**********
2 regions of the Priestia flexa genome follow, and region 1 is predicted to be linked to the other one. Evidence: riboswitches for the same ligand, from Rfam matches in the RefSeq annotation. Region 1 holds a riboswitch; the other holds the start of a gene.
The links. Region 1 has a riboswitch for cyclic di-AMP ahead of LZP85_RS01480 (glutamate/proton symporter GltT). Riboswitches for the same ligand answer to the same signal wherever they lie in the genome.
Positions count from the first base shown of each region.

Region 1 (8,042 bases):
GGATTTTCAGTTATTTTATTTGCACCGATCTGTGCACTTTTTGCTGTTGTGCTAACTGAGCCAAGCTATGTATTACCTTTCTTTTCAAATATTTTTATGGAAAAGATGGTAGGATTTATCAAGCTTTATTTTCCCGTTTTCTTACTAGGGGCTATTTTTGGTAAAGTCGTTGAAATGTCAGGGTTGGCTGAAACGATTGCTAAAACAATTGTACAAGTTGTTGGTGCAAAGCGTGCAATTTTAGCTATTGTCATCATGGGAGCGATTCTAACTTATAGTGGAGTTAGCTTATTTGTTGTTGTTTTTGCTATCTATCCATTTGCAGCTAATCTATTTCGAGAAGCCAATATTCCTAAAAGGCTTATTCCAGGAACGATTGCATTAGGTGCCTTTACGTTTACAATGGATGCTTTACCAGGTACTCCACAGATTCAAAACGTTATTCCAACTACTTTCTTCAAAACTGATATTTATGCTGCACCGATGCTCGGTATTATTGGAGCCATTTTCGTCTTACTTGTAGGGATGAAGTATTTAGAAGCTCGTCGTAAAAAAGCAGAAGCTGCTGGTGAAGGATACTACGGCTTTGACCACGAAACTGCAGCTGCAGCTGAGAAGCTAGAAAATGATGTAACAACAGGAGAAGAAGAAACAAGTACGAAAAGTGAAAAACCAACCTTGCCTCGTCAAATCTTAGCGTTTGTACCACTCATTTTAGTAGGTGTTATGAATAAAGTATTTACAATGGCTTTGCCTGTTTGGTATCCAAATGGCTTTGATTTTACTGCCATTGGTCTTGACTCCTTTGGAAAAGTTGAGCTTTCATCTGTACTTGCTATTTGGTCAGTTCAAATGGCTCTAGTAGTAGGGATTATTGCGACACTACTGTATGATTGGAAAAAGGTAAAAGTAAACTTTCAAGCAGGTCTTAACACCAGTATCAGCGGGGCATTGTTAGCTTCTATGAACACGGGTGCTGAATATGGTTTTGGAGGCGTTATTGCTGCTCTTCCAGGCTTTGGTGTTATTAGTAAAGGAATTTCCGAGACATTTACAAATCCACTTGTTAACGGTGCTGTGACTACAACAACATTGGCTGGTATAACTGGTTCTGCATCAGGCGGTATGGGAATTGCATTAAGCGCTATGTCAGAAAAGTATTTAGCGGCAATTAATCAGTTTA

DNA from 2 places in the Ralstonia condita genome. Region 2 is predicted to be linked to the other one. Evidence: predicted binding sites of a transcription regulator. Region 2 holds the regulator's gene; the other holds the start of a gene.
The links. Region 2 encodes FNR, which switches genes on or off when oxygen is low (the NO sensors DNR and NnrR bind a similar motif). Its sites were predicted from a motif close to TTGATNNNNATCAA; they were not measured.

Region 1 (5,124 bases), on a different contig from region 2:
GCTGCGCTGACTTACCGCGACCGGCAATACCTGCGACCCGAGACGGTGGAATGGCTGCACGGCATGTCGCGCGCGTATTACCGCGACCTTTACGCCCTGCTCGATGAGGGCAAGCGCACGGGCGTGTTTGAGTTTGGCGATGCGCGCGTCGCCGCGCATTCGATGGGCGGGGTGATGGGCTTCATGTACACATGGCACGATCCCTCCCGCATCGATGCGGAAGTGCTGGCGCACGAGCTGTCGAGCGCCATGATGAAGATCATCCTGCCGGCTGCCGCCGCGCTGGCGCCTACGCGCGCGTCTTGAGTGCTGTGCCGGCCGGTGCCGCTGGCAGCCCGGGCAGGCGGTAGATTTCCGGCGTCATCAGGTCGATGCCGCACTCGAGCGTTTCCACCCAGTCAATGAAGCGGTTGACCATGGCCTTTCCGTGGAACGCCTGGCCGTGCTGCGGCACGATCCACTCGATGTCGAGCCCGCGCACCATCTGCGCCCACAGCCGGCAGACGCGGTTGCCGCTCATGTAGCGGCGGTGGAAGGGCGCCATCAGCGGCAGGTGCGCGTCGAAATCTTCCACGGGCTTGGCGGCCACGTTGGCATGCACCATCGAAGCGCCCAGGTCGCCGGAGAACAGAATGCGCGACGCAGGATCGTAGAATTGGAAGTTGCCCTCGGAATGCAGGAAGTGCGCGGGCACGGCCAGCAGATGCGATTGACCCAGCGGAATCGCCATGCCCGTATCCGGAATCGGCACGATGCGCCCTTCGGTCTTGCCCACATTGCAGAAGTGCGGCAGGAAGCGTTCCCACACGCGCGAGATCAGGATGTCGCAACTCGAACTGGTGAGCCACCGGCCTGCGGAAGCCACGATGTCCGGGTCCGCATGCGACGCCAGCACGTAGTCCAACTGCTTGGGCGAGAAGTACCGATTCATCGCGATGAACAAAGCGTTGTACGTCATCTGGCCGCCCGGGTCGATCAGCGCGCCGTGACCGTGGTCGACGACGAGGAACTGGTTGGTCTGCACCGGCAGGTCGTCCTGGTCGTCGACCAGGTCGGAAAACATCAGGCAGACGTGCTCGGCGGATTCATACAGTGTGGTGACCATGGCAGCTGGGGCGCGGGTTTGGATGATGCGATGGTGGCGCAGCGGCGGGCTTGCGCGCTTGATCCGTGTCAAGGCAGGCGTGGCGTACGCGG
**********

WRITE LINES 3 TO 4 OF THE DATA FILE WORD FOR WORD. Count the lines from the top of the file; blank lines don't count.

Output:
Positions count from the first base shown of each region.

Region 1 (8,042 bases):